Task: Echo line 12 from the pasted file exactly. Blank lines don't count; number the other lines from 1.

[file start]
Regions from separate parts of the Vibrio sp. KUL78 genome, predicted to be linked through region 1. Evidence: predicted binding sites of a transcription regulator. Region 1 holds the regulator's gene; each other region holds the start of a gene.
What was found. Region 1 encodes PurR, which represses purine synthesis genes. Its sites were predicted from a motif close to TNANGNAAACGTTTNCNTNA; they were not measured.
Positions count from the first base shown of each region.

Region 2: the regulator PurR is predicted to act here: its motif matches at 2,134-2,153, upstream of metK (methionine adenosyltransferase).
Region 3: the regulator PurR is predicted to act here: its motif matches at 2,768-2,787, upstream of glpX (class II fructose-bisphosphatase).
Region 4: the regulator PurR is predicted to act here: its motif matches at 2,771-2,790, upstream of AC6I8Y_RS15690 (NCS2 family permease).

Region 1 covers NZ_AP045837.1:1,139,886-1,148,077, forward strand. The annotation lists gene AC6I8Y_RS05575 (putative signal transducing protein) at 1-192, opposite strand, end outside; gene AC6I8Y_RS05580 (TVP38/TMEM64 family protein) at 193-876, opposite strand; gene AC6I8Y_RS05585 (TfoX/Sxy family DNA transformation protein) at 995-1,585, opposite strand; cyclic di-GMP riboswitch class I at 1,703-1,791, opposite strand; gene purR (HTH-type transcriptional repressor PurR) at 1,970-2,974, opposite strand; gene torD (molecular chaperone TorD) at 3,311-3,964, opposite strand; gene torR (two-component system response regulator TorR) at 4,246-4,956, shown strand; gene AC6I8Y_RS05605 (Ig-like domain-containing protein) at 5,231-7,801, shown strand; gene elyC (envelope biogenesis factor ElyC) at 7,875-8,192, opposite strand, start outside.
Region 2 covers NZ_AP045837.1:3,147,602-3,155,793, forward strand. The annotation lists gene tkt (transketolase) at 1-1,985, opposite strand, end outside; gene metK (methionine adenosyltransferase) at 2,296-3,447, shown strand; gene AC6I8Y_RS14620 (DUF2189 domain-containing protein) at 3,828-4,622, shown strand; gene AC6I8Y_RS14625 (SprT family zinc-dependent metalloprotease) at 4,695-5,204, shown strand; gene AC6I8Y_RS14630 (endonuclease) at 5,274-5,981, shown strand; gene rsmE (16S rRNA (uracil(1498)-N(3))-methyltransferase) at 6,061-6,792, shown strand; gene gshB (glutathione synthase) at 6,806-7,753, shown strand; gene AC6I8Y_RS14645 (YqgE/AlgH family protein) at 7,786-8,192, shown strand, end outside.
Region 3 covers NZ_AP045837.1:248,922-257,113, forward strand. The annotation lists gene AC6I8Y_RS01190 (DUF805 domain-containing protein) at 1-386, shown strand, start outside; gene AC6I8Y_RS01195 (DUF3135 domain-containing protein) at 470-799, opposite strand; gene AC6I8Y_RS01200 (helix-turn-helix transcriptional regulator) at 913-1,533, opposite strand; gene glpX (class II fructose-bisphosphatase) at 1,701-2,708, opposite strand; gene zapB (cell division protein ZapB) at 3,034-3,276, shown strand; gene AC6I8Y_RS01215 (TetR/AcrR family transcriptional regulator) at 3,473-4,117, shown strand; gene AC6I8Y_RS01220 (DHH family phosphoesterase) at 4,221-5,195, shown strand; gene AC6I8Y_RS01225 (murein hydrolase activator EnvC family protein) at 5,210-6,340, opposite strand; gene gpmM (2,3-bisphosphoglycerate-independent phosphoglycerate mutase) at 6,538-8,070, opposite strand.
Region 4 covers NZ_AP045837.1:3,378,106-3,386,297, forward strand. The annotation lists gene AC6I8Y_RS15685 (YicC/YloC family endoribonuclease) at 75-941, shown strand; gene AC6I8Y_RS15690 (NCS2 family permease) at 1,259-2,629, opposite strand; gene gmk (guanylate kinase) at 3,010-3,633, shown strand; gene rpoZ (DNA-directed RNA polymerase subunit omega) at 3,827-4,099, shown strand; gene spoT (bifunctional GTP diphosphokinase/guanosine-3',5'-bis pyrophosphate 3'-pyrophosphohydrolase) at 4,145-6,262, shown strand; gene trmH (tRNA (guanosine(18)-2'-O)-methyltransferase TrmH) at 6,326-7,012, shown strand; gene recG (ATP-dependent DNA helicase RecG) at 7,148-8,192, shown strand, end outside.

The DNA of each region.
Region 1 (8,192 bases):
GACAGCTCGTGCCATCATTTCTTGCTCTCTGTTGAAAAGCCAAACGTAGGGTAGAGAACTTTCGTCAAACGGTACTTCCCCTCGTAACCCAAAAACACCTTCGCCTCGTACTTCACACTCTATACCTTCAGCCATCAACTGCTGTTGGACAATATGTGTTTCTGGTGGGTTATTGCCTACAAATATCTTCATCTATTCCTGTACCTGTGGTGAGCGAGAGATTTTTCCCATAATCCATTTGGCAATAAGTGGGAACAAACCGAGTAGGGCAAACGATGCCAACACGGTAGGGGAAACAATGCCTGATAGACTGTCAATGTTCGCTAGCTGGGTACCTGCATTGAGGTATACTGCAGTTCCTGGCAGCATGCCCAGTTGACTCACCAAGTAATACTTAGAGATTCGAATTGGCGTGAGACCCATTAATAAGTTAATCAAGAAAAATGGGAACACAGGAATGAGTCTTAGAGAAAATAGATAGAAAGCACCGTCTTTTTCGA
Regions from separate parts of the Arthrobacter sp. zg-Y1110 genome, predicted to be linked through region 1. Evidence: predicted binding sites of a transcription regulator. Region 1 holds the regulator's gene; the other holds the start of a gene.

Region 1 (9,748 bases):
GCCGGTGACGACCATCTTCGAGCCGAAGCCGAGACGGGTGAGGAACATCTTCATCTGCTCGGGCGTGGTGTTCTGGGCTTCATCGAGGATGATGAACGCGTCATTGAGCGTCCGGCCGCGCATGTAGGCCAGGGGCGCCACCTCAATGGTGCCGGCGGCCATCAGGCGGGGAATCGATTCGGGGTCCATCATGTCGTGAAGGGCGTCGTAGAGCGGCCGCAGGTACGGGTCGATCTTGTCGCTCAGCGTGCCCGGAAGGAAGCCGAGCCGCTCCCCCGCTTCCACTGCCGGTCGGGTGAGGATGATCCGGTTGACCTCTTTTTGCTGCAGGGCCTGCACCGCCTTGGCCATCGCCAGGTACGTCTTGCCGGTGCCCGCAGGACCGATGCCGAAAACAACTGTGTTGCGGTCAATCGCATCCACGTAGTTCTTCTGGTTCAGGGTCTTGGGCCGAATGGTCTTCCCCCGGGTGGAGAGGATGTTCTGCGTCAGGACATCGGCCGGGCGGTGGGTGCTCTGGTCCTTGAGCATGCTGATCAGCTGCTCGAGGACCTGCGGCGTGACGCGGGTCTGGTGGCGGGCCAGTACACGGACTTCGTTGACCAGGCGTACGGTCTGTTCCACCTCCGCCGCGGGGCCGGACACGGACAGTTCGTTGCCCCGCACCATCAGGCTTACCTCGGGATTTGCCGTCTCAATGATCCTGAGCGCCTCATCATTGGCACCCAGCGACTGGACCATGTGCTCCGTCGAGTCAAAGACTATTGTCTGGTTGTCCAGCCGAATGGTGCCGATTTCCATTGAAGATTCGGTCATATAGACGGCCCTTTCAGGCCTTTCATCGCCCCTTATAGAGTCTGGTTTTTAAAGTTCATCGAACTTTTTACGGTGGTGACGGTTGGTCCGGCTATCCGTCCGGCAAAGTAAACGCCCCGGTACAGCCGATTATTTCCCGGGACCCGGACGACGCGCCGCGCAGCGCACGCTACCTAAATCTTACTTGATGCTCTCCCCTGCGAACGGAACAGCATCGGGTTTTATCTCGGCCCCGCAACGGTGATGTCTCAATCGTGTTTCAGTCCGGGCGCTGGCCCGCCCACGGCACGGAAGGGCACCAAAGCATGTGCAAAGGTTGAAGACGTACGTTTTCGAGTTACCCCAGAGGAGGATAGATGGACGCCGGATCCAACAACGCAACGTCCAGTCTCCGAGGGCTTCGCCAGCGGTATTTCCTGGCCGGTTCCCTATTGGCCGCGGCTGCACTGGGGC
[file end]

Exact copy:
Region 1 (8,192 bases):